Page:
Everyone has a junk drawer. Or two. Or ten. One of mine is to the left.
So does every company. It’s now often referred to as “Labs” (as an homage to the infamous Google Labs which was disbanded in 2011.)
We’ve seen a lot of companies spin up a Labs as a way to try to create new products. In most cases, after about a year, it’s a junk drawer of random shit.
At a Techstars meeting on Monday, in response to something I said, Jason Seats blurted out “that’s just putting it in the junk drawer.” I love when Seats does that – it makes me stop and think. And, in this case he was absolutely right – it was a lot better to simply delete the thought that I’d had (and the activity around it) then to put it in the junk drawer.
I’ve come to really hate the concept of “Labs.” Fortunately, most of the companies I’m involved with who have done a Labs thing have shut it down and reabsorbed it back into the product organization in a more systematic way.
At some point, I realized that Labs was either (a) a random place to put a founder who is no longer working on the core activity of the business or (b) a place to work on a set of things that product can’t make progress on. Both of these are foundational issues.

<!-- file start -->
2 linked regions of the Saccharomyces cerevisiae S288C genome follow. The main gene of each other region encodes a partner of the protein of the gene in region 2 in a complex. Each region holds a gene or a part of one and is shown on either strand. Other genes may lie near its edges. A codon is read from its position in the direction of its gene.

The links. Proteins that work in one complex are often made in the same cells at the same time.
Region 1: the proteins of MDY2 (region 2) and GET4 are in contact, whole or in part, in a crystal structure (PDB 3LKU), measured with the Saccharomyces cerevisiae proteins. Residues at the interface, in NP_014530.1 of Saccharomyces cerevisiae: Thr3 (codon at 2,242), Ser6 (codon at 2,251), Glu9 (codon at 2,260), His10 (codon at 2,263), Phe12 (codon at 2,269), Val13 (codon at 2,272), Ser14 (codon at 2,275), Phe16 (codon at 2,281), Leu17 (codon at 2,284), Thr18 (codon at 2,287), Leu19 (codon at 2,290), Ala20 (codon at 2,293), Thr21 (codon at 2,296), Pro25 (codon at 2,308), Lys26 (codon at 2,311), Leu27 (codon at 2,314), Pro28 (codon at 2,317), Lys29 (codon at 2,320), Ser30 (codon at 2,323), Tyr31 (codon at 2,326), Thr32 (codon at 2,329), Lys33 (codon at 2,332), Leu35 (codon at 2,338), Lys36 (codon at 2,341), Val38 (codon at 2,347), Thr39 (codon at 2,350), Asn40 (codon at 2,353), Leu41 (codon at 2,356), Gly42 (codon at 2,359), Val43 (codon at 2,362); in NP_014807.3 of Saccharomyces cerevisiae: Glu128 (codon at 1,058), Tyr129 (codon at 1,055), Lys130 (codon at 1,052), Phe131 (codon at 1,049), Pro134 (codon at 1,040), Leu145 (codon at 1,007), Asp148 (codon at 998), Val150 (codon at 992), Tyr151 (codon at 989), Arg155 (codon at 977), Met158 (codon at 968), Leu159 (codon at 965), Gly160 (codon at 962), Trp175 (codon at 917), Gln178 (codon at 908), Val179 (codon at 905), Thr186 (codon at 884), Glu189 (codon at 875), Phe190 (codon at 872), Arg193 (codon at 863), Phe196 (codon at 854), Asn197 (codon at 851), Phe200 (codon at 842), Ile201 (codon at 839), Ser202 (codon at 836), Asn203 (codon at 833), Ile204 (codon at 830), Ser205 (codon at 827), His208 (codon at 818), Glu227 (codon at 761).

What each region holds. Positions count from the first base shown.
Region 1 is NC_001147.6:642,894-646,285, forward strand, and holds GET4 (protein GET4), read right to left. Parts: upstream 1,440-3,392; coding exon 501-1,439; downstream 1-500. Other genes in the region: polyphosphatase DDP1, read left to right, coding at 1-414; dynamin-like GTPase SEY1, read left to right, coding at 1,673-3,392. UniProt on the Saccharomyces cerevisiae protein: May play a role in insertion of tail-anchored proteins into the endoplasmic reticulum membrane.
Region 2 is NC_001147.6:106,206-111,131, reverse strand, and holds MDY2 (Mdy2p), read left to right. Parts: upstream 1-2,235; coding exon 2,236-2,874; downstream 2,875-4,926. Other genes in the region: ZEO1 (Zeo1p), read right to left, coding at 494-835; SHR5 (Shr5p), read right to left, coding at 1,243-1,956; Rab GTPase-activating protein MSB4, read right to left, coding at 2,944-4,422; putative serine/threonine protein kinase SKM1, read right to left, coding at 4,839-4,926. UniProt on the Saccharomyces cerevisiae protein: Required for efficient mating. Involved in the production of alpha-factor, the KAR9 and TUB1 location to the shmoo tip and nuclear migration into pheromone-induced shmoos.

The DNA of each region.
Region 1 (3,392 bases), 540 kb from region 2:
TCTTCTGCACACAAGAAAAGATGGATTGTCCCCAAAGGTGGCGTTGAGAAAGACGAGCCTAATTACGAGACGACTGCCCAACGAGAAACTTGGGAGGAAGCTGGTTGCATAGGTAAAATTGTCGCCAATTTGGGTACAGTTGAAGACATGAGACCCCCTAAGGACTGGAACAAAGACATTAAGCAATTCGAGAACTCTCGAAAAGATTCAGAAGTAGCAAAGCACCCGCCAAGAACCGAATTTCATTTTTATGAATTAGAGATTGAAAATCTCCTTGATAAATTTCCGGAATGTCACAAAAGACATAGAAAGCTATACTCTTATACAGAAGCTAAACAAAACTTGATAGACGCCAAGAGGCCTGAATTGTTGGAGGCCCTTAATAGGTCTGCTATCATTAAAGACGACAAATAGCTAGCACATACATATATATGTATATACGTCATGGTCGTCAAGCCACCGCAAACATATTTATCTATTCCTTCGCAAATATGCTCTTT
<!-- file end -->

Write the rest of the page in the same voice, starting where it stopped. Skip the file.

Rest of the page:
If (a) random place for a founder, the CEO may not be dealing with an organizational issue around a founder. Or the founder may not be tuned in to how to work with a now scaling organization. There are situations where you want a founder (or founders) to go work on a new R&D project, and it could be called Labs, but it should be focused on a particular product initiative, not a non-defined grab-bag of randomness. When I think of the success cases here (and I have a few), it’s really “new product R&D” rather than “labs”, even when the new product isn’t clearly defined yet. But that leads to (b).
If (b) a place to work on a set of things that product can’t make progress on, this usually appears when the CEO (and potentially a founder) are frustrated with the pace of new product development. This is a recurring theme in my world when a company hits around $5 million of revenue on their first product. It happens at multiple points again in the future and is a good example of the differences between starting a company and scaling a company. It’s easy to blame this on the product organization, but it’s often more complicated than that. Sometimes it’s a single executive; often times it’s the way the engineering and operations organizations (including customer support) interact. And sometimes it’s the CEOs lack of understanding of how to run a maturing / scaling product line while adding in new products.
In either case, the default to creating Labs as a solution to a problem is not a good one. And, when I get home from CES, I’m going to throw all the shit in my junk drawer away.
Also published on Medium.